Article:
By Caroline Valetkevitch
NEW YORK (Reuters) - Investors once again are snapping up high-dividend-paying U.S. stocks as Treasury yields fall, which should keep utilities and telecom stocks near the top of the buying list for the near future.
The S&P 500 utility sector, whose dividend yield at 3.9 percent is more than 100 basis points above the 10-year Treasury yield, led the S&P 500's advance on Friday after concern about the launch of U.S. air strikes on Iraq drove the benchmark bond yield to 14-month lows.
The equity market recovered from early losses, in part due to news that Russia's Defense Ministry said military exercises near the Ukraine border had ended. Any global worries that keep a bid in government debt, meanwhile, will motivate investors to go after stocks with fat dividend yields.
The utility sector is up 8.8 percent since Dec. 31, the third best-performing sector for the year, following technology and health care. Telecom hasn't been as strong - gaining just 0.8 percent in the same period - but two of that sector's constituents, Windstream Holdings and Frontier Communications, have both gained roughly 40 percent.
Utilities hit a bout of profit-taking after ending the first half of the year in the No. 1 spot. The sector had risen 16.4 percent as of June 30, bolstered in part by the shares' high yields and the appeal of a safer sector at a time when investors were still a bit worried about economic growth.
Analysts say the attractiveness of high dividend-paying sectors such as utilities is not likely to end soon, especially with valuations still below the benchmark's level. The forward price-to-earnings ratio for S&P utilities is at 14.9, below the S&P 500's p/e of 15.2, Thomson Reuters data showed.
"The U.S. 10-year is an attractive yield given the backdrop of very weak yields around the world. Therefore, that does make the dividend-paying sectors increasingly attractive. That's been the footprint for this market," said Quincy Krosby, market strategist at Prudential Financial, based in Newark, New Jersey.
Overseas turmoil, particularly in Ukraine, has driven up demand for safe-haven bonds, also supported by the Federal Reserve's continued purchase of Treasuries while it gradually pares back its bond-buying program.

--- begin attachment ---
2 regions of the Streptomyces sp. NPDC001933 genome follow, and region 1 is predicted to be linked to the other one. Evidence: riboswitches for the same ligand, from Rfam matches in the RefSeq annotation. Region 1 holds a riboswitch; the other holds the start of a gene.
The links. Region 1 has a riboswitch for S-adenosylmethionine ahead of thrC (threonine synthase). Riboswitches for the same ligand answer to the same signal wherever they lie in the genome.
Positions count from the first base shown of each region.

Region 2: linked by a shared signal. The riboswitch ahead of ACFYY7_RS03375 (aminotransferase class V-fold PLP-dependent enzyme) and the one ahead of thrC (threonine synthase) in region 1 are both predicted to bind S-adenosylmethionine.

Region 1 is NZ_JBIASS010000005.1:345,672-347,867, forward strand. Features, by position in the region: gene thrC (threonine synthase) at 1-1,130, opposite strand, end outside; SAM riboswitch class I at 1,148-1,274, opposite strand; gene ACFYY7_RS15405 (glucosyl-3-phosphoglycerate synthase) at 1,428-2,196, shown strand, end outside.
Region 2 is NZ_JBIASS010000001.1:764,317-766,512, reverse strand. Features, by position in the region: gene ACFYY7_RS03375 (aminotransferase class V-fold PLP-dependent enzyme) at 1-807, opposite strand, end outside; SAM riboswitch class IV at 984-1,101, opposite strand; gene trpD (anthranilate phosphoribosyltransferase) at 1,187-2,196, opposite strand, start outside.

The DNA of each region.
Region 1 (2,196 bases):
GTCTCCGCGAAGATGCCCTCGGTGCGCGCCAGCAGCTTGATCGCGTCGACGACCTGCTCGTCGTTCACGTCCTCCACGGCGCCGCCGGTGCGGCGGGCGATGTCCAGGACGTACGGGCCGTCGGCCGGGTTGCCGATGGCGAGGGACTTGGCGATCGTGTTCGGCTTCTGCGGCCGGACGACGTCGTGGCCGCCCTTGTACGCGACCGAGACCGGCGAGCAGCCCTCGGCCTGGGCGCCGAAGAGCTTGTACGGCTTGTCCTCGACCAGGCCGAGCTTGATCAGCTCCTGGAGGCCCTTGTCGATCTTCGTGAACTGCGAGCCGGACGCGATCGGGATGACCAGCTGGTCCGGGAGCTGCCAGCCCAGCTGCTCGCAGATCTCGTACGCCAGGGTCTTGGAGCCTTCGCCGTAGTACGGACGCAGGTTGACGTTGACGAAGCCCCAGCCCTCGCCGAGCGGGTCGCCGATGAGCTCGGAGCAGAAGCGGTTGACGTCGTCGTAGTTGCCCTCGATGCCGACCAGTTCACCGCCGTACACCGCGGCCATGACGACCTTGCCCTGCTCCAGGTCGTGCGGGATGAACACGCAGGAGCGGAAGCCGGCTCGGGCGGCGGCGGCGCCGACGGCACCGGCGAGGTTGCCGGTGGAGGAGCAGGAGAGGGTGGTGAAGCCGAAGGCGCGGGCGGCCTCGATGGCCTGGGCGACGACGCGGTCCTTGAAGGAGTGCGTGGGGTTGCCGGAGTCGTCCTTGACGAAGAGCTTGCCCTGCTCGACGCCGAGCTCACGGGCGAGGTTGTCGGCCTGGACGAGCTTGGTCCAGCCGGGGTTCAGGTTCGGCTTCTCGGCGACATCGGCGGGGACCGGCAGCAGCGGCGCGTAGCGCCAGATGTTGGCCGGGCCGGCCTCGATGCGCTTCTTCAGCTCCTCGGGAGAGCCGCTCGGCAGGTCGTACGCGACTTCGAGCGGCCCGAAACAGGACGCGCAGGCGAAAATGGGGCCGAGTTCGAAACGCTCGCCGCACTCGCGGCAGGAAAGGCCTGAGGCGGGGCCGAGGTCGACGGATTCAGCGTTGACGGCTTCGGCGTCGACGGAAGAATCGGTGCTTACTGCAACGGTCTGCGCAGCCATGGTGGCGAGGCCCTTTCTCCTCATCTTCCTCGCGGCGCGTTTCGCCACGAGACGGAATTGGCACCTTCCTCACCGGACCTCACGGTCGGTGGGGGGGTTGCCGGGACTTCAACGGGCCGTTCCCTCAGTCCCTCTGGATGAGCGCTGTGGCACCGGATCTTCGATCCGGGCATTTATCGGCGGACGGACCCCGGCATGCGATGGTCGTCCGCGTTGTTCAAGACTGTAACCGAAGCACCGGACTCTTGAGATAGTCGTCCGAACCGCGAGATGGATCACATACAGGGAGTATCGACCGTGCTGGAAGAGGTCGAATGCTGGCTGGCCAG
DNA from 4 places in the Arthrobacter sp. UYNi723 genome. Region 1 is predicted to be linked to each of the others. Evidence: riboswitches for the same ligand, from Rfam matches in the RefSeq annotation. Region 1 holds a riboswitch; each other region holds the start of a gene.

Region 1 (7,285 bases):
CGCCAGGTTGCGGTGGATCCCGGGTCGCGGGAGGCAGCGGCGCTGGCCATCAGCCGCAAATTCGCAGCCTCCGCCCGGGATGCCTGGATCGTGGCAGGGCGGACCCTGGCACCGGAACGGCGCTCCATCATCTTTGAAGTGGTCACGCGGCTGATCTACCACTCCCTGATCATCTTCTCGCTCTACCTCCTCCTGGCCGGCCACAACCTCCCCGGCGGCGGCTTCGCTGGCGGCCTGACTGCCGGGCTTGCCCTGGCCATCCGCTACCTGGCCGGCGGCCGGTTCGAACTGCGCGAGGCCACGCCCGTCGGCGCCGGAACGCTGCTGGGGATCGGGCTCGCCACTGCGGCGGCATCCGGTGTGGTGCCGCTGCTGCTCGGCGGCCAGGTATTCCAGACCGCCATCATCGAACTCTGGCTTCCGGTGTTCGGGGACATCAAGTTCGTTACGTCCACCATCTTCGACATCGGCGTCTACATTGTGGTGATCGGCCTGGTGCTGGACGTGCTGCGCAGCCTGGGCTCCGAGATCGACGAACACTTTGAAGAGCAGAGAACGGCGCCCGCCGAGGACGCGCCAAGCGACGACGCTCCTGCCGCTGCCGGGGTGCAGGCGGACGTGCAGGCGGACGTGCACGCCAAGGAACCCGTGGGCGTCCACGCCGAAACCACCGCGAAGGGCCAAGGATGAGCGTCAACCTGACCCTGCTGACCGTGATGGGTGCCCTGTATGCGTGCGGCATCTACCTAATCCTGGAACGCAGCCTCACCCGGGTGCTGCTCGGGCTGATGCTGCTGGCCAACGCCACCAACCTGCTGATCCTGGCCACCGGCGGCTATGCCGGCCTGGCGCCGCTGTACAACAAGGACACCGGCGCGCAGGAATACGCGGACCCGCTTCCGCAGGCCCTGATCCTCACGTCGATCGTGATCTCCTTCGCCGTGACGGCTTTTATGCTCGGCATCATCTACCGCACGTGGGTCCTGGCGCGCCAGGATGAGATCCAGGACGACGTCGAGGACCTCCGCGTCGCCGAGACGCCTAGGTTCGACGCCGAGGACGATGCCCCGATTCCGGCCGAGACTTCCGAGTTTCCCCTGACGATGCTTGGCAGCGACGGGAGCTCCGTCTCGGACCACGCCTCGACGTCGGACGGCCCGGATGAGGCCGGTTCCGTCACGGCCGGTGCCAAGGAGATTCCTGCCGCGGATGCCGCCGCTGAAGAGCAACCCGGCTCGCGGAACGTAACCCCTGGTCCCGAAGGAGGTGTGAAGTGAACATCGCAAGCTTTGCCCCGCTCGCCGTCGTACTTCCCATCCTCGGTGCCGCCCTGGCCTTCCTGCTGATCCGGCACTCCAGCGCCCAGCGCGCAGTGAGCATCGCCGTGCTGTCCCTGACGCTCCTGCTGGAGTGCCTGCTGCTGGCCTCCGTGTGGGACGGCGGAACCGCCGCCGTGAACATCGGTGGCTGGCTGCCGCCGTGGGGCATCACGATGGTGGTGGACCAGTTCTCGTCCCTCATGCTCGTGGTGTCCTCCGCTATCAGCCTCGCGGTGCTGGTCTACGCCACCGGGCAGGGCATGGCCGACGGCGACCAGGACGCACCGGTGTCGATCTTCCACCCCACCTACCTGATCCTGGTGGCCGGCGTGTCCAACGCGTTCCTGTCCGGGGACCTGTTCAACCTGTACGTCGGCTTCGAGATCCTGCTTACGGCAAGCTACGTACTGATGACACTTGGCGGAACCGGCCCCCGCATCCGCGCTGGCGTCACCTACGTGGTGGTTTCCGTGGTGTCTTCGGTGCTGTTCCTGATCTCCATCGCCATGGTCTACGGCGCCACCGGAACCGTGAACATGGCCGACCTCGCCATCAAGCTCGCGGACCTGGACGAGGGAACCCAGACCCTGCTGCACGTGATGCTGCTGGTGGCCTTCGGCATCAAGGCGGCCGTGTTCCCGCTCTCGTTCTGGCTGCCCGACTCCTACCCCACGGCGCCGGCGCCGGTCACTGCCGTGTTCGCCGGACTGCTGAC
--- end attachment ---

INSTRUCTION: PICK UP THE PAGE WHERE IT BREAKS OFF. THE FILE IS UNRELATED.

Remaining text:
The S&P 500 utility sector shot up 2 percent on Friday, its biggest daily percentage gain since June. Earlier this week, the index flirted with correction territory as it lost nearly 10 percent from a high set June 30.
Also benefiting from the drop in bond yields are exchange-traded funds tied to dividend payers, including the Powershares Dividend Achiever exchange-traded fund, which rose 1.3 percent on Friday and is up 3.2 percent for the year.
The First Trust Morningstar Dividend Leaders Index Fund has performed better, gaining 1.2 percent on Friday and up 6 percent for the year so far.
The S&P telecommunications index has an even higher dividend yield than utilities, at 4.7 percent, though a smaller pool of stocks. The sector has been weak this year because of a lackluster performance by its biggest names, AT&T and Verizon.
However, network communications company Windstream Holdings has a dividend yield of 9 percent, the highest in the S&P 500, while Frontier Communications is third highest, with a yield of 6.2 percent, according to Thomson Reuters data. Those compare with the S&P 500's dividend yield of 2.4 percent. They have gained 40 percent and 37 percent this year, respectively.
"Where yield lies is where investors are continuing to go because there continues to be no alternative from other income-producing securities," said Mark Luschini, chief investment strategist at Janney Montgomery Scott in Philadelphia.
(Reporting by Caroline Valetkevitch; Editing by Leslie Adler)